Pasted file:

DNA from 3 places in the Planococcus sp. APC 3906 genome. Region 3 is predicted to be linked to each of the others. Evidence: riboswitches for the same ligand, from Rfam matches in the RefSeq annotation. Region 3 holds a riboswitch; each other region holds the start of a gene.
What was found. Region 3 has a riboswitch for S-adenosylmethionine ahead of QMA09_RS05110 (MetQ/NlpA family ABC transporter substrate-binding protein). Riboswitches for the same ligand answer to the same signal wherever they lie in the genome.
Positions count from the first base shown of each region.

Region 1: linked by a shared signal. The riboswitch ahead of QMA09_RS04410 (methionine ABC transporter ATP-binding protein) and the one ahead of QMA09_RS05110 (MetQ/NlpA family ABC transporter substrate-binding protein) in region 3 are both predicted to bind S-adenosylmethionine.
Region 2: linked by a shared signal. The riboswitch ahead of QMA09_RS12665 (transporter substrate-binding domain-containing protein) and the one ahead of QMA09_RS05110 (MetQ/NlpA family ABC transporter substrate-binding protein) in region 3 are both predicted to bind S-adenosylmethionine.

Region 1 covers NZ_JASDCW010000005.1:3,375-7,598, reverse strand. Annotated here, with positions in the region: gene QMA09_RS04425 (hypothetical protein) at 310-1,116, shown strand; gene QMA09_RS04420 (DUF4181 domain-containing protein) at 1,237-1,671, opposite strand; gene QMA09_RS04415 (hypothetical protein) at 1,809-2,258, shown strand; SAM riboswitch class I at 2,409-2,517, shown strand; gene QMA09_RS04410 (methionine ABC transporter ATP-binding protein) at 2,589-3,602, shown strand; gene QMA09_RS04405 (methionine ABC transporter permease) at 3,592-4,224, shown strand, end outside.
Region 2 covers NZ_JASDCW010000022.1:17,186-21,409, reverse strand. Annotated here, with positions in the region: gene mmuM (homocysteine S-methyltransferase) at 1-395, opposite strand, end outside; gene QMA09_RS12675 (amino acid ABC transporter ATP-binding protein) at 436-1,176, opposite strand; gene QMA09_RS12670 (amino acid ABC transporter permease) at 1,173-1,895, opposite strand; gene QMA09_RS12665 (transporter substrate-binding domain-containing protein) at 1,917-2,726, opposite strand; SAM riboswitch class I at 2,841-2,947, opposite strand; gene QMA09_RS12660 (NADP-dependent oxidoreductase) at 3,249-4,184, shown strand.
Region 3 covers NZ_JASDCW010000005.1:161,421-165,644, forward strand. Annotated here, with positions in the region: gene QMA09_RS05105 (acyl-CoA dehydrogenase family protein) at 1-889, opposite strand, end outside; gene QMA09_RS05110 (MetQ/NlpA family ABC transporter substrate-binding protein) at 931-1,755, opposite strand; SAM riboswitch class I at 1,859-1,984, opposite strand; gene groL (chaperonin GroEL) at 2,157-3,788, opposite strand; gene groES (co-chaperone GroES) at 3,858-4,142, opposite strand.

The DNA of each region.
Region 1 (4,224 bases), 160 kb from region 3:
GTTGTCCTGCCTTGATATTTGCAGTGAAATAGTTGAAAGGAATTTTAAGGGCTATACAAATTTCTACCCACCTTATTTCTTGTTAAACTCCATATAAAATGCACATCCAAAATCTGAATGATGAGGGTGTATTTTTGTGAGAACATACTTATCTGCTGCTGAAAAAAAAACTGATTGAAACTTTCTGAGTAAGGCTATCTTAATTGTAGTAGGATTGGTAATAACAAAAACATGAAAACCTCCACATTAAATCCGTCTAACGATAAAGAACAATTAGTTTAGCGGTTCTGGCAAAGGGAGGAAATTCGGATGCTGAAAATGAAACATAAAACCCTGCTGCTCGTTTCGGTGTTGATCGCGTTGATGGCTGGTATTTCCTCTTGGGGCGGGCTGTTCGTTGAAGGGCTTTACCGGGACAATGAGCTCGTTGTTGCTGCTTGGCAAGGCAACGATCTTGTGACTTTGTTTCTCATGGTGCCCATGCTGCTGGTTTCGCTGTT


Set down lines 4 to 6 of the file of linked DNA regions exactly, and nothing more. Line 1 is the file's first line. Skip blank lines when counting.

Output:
Region 1: linked by a shared signal. The riboswitch ahead of QMA09_RS04410 (methionine ABC transporter ATP-binding protein) and the one ahead of QMA09_RS05110 (MetQ/NlpA family ABC transporter substrate-binding protein) in region 3 are both predicted to bind S-adenosylmethionine.
Region 2: linked by a shared signal. The riboswitch ahead of QMA09_RS12665 (transporter substrate-binding domain-containing protein) and the one ahead of QMA09_RS05110 (MetQ/NlpA family ABC transporter substrate-binding protein) in region 3 are both predicted to bind S-adenosylmethionine.

Region 1 covers NZ_JASDCW010000005.1:3,375-7,598, reverse strand. Annotated here, with positions in the region: gene QMA09_RS04425 (hypothetical protein) at 310-1,116, shown strand; gene QMA09_RS04420 (DUF4181 domain-containing protein) at 1,237-1,671, opposite strand; gene QMA09_RS04415 (hypothetical protein) at 1,809-2,258, shown strand; SAM riboswitch class I at 2,409-2,517, shown strand; gene QMA09_RS04410 (methionine ABC transporter ATP-binding protein) at 2,589-3,602, shown strand; gene QMA09_RS04405 (methionine ABC transporter permease) at 3,592-4,224, shown strand, end outside.